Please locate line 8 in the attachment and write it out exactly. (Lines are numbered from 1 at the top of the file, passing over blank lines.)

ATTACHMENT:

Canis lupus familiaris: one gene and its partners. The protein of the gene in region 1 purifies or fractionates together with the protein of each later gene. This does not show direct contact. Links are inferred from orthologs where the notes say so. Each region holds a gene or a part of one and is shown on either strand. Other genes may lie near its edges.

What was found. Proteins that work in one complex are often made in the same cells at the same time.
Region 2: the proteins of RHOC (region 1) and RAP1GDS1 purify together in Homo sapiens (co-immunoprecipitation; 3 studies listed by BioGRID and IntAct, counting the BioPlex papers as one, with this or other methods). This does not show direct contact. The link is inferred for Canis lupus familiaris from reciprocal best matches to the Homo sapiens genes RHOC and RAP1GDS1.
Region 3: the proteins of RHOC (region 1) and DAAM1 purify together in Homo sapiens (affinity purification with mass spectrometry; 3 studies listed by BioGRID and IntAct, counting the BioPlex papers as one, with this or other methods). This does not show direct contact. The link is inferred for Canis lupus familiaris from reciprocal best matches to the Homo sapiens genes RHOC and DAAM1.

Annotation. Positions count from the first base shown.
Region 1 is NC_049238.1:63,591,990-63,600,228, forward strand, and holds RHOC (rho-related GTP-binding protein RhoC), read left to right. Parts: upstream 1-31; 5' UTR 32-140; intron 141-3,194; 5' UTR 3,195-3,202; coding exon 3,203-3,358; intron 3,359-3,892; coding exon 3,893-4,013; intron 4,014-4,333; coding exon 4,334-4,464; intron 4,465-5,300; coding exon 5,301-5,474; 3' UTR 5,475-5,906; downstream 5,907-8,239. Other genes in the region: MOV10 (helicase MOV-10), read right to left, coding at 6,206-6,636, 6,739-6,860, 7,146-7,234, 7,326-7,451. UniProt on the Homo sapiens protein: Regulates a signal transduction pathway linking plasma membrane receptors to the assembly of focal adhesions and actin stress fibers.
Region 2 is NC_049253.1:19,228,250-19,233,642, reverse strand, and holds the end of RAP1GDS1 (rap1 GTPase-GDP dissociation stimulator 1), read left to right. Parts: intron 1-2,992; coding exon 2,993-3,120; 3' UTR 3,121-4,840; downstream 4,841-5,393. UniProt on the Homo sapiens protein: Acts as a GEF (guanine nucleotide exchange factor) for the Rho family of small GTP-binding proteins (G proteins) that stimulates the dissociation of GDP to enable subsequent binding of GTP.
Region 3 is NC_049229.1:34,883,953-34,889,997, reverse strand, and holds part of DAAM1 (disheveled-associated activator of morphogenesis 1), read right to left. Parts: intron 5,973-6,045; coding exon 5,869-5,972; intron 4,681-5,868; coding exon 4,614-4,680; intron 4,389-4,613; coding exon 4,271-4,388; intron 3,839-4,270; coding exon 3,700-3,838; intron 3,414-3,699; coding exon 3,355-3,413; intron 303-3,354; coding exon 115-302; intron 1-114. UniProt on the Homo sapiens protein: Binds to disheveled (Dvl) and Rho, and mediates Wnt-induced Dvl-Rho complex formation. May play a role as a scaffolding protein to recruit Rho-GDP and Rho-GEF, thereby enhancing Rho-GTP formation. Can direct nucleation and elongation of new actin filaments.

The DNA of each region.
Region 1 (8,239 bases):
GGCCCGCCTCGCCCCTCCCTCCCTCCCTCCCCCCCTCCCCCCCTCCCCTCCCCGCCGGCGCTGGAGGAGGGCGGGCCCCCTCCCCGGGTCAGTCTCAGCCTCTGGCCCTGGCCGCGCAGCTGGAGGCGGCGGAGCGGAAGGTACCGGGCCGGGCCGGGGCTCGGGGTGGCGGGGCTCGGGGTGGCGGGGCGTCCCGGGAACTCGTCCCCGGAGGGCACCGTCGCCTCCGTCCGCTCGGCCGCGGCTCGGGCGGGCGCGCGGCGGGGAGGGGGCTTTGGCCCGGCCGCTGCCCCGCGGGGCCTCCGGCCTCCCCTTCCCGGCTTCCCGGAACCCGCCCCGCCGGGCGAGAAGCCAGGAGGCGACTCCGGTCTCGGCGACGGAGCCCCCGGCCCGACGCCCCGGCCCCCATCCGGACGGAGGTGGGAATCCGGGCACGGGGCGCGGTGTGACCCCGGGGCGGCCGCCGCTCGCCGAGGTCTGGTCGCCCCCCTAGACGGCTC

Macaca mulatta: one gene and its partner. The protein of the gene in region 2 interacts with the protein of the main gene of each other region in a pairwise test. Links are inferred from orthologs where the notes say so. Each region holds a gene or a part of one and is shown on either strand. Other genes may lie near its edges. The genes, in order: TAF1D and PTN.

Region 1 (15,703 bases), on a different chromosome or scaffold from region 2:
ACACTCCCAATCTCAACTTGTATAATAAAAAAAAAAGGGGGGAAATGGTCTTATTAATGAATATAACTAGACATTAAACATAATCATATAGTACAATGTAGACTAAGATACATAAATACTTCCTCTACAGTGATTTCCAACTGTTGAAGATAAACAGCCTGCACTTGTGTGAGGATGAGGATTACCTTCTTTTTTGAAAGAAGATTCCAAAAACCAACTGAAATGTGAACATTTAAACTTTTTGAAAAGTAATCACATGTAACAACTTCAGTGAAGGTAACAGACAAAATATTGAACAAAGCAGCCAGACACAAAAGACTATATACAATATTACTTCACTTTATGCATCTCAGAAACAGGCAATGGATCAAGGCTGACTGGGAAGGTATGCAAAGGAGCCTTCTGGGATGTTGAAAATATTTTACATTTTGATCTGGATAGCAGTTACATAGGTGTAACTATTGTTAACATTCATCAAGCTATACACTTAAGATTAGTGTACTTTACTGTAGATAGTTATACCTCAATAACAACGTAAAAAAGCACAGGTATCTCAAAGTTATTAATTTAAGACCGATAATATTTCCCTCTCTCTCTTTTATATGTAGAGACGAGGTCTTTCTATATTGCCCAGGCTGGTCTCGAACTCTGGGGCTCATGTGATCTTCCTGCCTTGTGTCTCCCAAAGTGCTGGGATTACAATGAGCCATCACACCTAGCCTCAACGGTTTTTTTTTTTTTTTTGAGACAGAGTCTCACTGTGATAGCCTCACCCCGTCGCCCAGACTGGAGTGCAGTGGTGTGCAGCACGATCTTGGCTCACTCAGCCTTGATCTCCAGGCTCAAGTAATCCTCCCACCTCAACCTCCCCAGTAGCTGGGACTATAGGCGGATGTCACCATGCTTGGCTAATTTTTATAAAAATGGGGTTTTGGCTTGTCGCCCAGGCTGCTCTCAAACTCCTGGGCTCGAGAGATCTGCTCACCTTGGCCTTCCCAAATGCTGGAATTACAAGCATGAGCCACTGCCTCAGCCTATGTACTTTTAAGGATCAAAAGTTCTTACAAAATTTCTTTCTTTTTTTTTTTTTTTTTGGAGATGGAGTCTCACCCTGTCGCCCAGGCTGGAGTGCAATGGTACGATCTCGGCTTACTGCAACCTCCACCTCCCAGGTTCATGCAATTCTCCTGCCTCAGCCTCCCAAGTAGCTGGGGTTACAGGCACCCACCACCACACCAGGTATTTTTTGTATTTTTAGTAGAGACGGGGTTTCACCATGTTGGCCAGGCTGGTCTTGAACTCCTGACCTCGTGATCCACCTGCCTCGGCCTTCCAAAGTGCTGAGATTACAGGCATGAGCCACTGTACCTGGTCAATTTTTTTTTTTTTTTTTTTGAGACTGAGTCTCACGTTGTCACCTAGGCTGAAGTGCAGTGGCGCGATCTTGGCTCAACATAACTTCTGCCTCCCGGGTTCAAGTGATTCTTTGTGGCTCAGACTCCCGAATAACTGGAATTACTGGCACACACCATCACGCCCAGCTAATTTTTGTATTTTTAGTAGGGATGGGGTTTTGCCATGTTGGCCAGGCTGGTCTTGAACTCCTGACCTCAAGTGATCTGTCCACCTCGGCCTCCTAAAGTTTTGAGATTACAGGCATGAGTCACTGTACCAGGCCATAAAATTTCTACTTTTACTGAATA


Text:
Region 3 is NC_049229.1:34,883,953-34,889,997, reverse strand, and holds part of DAAM1 (disheveled-associated activator of morphogenesis 1), read right to left. Parts: intron 5,973-6,045; coding exon 5,869-5,972; intron 4,681-5,868; coding exon 4,614-4,680; intron 4,389-4,613; coding exon 4,271-4,388; intron 3,839-4,270; coding exon 3,700-3,838; intron 3,414-3,699; coding exon 3,355-3,413; intron 303-3,354; coding exon 115-302; intron 1-114. UniProt on the Homo sapiens protein: Binds to disheveled (Dvl) and Rho, and mediates Wnt-induced Dvl-Rho complex formation. May play a role as a scaffolding protein to recruit Rho-GDP and Rho-GEF, thereby enhancing Rho-GTP formation. Can direct nucleation and elongation of new actin filaments.